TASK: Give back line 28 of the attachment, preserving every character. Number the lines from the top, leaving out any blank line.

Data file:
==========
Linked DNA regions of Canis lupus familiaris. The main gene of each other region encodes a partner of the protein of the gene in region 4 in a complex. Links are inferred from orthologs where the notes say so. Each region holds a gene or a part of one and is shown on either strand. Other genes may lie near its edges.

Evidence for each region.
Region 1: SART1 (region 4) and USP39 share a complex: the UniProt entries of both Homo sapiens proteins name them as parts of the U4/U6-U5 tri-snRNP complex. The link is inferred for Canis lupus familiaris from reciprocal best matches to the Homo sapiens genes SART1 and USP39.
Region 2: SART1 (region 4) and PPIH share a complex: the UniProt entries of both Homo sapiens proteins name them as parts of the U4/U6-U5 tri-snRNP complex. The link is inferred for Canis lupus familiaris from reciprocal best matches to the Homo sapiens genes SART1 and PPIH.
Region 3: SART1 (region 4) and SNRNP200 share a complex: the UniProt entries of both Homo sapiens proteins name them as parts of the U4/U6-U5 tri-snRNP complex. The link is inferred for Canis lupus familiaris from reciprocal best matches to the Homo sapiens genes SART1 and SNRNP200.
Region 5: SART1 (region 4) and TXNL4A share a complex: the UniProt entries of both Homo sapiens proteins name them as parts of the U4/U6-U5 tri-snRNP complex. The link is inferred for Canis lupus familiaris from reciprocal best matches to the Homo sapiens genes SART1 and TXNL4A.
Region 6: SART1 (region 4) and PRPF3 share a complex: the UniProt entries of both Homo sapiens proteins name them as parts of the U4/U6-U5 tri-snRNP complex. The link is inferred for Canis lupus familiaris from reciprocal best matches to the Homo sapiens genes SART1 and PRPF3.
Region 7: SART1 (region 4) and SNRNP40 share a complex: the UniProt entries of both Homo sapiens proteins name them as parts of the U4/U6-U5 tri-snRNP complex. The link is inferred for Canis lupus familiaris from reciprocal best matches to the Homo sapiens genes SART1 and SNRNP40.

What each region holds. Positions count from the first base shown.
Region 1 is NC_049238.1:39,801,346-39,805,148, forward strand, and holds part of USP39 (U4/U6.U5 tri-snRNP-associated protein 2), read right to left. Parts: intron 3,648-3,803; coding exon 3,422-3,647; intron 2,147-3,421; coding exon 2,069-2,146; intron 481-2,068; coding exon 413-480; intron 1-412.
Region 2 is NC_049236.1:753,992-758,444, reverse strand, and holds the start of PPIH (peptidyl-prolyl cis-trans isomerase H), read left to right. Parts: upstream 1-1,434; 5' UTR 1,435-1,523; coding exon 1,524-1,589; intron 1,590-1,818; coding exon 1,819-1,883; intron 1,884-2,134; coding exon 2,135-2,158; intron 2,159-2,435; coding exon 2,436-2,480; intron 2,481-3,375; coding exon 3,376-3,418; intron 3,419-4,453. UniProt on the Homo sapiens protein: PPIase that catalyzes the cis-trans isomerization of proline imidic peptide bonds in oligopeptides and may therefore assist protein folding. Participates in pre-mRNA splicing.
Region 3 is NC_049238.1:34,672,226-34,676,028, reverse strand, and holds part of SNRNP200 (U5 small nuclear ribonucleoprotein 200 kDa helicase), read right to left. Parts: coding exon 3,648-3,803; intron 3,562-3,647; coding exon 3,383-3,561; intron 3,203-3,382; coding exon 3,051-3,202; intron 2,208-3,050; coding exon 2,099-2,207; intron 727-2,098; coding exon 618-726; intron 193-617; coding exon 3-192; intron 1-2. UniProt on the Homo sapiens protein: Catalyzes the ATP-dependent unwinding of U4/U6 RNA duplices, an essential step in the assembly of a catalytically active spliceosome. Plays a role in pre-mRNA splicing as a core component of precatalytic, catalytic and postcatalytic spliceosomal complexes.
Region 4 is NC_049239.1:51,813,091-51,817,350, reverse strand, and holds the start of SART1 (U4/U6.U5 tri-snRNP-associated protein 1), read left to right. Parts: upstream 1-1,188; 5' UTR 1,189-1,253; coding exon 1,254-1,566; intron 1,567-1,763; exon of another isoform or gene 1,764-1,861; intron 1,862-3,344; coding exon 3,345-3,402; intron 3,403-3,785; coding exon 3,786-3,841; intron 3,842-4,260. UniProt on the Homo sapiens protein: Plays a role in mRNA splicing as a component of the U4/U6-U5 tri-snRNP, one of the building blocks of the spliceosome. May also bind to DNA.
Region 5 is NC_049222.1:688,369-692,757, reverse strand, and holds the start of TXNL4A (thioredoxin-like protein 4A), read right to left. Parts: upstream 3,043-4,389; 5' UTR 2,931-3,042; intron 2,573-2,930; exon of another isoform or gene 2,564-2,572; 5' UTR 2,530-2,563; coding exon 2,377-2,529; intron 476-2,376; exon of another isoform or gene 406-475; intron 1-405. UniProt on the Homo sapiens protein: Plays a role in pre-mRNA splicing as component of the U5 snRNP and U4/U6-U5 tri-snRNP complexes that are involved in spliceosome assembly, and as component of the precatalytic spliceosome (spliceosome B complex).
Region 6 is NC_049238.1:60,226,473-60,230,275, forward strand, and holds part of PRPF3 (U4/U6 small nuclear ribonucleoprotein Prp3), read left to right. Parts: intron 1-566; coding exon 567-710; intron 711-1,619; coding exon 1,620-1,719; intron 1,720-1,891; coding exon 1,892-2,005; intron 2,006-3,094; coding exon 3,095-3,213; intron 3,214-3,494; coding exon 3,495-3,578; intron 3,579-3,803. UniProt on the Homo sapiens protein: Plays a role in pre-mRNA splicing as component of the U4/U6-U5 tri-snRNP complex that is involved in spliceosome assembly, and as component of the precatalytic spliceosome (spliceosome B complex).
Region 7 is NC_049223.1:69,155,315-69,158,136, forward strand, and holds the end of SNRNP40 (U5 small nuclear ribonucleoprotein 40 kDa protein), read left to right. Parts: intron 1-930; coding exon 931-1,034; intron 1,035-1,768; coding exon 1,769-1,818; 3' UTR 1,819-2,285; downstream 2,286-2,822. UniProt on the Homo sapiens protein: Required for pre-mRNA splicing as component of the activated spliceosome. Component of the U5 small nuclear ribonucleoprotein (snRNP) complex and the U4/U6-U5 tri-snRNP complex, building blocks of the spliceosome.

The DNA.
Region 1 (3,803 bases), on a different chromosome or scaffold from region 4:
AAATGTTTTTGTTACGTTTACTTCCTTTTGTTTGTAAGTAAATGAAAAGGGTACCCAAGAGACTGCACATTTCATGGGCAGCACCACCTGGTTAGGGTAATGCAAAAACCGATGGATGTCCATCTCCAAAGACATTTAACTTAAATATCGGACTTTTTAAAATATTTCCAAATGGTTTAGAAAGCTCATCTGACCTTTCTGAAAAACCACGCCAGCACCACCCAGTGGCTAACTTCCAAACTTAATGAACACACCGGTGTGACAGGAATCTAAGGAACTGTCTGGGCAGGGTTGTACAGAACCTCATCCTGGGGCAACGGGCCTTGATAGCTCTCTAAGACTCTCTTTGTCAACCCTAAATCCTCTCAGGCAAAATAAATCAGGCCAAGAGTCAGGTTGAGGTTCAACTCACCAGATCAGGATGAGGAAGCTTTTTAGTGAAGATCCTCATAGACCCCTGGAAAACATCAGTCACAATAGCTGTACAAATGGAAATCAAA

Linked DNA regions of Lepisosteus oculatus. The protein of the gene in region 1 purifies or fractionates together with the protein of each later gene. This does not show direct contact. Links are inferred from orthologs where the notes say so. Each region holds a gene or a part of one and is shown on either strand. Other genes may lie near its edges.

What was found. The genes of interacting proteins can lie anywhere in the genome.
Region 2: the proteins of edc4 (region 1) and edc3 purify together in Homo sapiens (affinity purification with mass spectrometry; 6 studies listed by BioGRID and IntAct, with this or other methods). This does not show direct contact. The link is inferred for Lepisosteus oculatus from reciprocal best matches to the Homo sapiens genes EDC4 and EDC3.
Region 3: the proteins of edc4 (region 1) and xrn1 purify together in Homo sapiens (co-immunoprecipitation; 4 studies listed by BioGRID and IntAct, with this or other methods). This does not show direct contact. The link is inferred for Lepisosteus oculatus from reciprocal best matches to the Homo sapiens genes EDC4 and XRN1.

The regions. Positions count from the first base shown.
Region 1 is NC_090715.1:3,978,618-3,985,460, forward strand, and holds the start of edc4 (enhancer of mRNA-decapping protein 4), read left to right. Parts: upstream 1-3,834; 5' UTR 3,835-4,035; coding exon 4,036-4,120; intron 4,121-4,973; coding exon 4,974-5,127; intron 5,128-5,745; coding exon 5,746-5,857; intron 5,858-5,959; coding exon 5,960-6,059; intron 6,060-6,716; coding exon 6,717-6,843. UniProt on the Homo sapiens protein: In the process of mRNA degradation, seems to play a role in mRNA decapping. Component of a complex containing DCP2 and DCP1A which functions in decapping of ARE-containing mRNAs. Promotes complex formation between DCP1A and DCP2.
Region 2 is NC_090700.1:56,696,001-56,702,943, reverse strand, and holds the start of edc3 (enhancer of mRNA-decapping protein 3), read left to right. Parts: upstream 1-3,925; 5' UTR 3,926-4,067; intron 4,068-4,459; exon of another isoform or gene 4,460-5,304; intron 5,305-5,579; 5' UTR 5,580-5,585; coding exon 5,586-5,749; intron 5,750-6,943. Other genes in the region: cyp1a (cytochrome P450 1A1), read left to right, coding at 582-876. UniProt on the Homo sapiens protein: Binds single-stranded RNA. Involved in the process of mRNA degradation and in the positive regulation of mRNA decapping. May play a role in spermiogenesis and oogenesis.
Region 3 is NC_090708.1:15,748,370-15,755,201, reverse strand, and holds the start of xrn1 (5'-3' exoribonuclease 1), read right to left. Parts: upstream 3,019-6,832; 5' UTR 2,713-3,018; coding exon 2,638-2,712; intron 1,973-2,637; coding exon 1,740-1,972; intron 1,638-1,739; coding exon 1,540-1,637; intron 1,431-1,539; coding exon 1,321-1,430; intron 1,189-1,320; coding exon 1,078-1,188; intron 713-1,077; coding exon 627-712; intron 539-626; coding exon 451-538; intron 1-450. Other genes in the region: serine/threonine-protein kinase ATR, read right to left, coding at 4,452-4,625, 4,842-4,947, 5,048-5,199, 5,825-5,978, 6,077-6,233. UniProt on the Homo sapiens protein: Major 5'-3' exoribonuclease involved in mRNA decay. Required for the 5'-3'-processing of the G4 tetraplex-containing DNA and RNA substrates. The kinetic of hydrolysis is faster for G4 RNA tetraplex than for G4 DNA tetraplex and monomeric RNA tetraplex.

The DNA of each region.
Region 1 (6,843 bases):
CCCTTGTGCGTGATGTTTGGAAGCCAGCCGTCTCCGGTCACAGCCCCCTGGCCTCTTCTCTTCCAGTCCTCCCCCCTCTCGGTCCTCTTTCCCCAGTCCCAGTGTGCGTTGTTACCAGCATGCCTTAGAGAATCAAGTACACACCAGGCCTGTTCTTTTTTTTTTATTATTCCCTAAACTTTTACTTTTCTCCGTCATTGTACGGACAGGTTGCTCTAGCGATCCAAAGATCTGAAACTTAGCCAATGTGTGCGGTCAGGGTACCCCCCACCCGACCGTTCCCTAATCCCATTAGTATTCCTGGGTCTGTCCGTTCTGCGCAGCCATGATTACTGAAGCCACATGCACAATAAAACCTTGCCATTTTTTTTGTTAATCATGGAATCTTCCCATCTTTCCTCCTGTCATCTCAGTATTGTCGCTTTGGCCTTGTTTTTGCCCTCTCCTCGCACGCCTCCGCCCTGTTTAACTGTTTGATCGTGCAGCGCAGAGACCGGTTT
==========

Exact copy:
The DNA of each region.